It took nearly two years for Victor Rose to complete the vibrant 9-by-17-foot mural he created for Healing Wichita CBD+ shop in a shopping plaza at Harry and Rock Road.
Much like Rose himself — a lifelong Wichita resident who has been involved in many creative endeavors — the mural features various elements and layers, incorporating iconic Wichita images and the city’s skyline, the Arkansas River, a firmly planted tree and variations on circular cultural symbols (the Celtic knot, mandalas and the yin/yang). He calls it “Healing Wichita.”
Rose, 66, has nourished a passion for art since kindergarten. A few years later, in a Sunday School class, he met a fellow third-grader who would become his kindred creative and wife. The pair have been married for 48 years. Gwen Rose retired last year from a 30-year career teaching art in the Derby public schools. She’s known for her intensely colored floral paintings, often displayed at Botanica, where three times her works graced its annual posters. the annual posters. For the past two decades, the pair have been fixtures at the local renaissance festivals, drawing temporary henna tattoos for festivalgoers.
Victor Rose earned bachelor’s and master’s degrees in fine arts from Wichita State, going on to teach art and humanities classes at Cowley and Butler Community colleges and Newman University, where he managed the Steckline Gallery for several years.
He retired from teaching in spring 2020, and the “Healing Wichita” mural became his creative focus. The shop also is displaying a series of 21 prints from Rose’s sketchbook.
For 40 years, Rose has also owned and run a janitorial and property maintenance company. About 15 years ago, he started an art and sculpture maintenance and restoration business. His company maintains the sculptures at Resthaven, a west Wichita cemetery where several massive bronze sculptures have been installed, including a cast-bronze eagle with a 22-foot wingspan, an 18-foot bronze of Jesus and a memorial to Sedgwick County public safety officers killed in the line of duty.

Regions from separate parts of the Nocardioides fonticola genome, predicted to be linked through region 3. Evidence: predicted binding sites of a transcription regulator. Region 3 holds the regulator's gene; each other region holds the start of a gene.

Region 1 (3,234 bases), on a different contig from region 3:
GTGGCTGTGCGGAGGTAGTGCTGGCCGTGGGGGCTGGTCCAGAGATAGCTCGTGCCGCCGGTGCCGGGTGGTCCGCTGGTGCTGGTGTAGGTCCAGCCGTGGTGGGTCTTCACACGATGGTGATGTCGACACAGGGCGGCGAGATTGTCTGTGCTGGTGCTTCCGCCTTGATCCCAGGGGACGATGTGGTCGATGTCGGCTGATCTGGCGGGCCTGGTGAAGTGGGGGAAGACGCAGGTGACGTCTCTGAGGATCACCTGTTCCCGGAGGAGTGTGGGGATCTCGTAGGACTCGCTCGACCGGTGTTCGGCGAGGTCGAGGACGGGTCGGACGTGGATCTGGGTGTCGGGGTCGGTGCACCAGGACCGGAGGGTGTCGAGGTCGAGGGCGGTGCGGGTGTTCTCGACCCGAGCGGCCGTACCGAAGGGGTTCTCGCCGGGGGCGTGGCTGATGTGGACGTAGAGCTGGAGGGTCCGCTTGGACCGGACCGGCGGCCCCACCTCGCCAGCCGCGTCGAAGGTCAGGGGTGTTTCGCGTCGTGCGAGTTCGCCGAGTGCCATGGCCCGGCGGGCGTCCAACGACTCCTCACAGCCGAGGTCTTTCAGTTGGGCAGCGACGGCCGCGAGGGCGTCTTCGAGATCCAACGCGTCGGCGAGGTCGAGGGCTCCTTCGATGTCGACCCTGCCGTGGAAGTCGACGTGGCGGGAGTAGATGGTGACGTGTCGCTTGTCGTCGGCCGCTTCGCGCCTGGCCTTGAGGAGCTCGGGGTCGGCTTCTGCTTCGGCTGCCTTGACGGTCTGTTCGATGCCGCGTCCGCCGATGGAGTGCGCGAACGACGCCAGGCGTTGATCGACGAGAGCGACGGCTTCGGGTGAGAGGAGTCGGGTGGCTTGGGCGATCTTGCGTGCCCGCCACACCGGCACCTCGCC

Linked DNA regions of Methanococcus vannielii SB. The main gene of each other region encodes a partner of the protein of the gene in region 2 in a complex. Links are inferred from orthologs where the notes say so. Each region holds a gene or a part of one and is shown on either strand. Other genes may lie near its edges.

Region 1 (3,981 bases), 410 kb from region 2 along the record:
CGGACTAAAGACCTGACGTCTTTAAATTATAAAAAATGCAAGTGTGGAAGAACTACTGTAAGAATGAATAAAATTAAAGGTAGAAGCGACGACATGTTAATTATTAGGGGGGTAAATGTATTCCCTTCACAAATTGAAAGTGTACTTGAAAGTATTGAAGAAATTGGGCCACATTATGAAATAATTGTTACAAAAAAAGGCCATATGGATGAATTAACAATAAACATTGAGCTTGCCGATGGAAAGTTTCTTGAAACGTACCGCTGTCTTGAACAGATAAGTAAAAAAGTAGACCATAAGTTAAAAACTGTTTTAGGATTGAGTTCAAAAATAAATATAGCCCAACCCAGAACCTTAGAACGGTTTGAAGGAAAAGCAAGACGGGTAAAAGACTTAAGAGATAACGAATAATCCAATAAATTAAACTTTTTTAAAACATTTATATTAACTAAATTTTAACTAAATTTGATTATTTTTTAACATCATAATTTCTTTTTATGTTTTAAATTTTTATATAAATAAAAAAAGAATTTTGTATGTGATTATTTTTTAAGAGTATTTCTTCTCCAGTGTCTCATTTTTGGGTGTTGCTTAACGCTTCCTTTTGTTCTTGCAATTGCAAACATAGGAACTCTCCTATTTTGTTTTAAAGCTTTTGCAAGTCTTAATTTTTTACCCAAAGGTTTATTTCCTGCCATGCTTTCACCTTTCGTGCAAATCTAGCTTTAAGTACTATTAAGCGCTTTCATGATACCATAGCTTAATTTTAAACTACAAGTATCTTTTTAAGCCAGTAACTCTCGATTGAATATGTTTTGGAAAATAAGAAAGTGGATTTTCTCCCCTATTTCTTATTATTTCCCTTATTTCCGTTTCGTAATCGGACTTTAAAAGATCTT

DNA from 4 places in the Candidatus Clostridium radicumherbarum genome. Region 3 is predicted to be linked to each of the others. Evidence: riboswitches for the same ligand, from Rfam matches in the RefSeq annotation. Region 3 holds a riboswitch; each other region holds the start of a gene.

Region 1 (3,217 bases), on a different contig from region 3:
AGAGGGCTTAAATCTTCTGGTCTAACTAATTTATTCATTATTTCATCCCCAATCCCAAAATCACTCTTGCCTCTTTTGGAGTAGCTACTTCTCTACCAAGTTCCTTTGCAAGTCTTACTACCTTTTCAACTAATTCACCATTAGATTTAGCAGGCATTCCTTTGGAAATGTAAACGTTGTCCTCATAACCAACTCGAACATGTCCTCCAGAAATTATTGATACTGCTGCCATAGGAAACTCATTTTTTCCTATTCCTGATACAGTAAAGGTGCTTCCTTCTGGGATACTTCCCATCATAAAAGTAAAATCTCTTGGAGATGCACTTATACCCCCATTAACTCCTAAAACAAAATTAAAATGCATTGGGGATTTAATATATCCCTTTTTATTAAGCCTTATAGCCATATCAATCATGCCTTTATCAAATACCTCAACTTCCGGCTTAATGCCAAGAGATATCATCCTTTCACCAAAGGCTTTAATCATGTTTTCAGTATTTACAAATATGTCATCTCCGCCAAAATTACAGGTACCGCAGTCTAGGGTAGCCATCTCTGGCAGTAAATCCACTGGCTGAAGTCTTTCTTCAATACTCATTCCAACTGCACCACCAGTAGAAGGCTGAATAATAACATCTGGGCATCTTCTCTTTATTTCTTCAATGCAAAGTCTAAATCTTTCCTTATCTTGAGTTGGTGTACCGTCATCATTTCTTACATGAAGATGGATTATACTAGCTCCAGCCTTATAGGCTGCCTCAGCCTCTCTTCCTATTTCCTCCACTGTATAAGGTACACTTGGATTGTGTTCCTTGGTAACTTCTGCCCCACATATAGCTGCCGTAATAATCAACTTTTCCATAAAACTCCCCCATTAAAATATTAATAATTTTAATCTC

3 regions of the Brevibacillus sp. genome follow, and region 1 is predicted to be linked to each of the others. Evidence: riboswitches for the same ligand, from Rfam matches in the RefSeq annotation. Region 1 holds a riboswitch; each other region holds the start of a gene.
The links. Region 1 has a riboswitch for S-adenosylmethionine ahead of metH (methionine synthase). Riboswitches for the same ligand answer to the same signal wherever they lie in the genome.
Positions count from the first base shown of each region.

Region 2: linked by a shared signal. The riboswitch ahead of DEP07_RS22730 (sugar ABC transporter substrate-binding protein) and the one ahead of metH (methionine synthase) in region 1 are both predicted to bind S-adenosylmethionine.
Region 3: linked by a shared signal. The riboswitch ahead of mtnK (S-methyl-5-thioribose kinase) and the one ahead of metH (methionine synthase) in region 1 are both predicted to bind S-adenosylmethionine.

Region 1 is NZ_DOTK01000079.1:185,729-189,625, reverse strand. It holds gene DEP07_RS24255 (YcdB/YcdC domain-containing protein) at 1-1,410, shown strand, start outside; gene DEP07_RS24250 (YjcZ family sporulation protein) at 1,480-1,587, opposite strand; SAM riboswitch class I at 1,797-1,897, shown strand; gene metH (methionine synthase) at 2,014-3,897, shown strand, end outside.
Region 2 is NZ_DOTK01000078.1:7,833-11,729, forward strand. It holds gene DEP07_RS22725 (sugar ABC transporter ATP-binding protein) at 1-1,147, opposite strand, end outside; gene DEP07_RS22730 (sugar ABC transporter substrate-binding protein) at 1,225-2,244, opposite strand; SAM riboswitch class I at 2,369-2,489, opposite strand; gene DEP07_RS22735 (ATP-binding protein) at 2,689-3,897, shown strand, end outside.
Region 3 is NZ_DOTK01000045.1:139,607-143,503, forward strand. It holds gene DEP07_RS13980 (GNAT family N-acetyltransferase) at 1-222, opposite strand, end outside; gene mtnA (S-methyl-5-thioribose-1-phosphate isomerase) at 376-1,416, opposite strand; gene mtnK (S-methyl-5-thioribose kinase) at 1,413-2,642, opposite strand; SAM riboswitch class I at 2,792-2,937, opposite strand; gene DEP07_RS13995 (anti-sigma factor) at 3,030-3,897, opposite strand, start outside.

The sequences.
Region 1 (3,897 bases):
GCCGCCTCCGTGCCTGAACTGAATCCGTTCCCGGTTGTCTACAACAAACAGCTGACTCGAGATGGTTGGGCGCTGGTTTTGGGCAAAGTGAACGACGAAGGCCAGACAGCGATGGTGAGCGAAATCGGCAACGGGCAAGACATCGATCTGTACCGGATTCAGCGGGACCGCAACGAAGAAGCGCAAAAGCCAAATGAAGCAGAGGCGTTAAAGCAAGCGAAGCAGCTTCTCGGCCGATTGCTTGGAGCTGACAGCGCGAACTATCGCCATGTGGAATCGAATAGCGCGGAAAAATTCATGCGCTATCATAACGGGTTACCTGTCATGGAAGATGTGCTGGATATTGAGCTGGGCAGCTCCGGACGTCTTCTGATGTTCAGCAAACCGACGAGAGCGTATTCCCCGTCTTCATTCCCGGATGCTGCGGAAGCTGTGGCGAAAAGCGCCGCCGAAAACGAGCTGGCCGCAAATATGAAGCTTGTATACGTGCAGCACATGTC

Rose is also a founding member and bass player with The Benders, a 1950s and ’60s rock band that was inducted into the Kansas Music Hall of Fame in 2015. For the past 10 years, he’s played guitar and sung in a band called Nimbodog with his son, Levi.
While he retired from his art education career, Rose plans to keep in motion with his artistic endeavors and other passions. He finds solace in meditation, yoga and walking. As a teen, he recalled, he would walk from East High to West High, where Gwen was a student, to accompany her home. The pair, who own 15 tents, also love primitive camping. Both are members of the Kansas Native Plant Society.
“I don’t like the idea of retiring,” Rose said. “Leaving teaching was about making life easier.”
Rose’s mural can be seen during regular business hours, 10 a.m.-8 p.m. daily, at Healing Wichita CBD+, 7918 E. Harry. Copies of Rose’s three CDs, including one for meditation, are also available for sale.
Contact Amy Geiszler-Jones at firstname.lastname@example.org.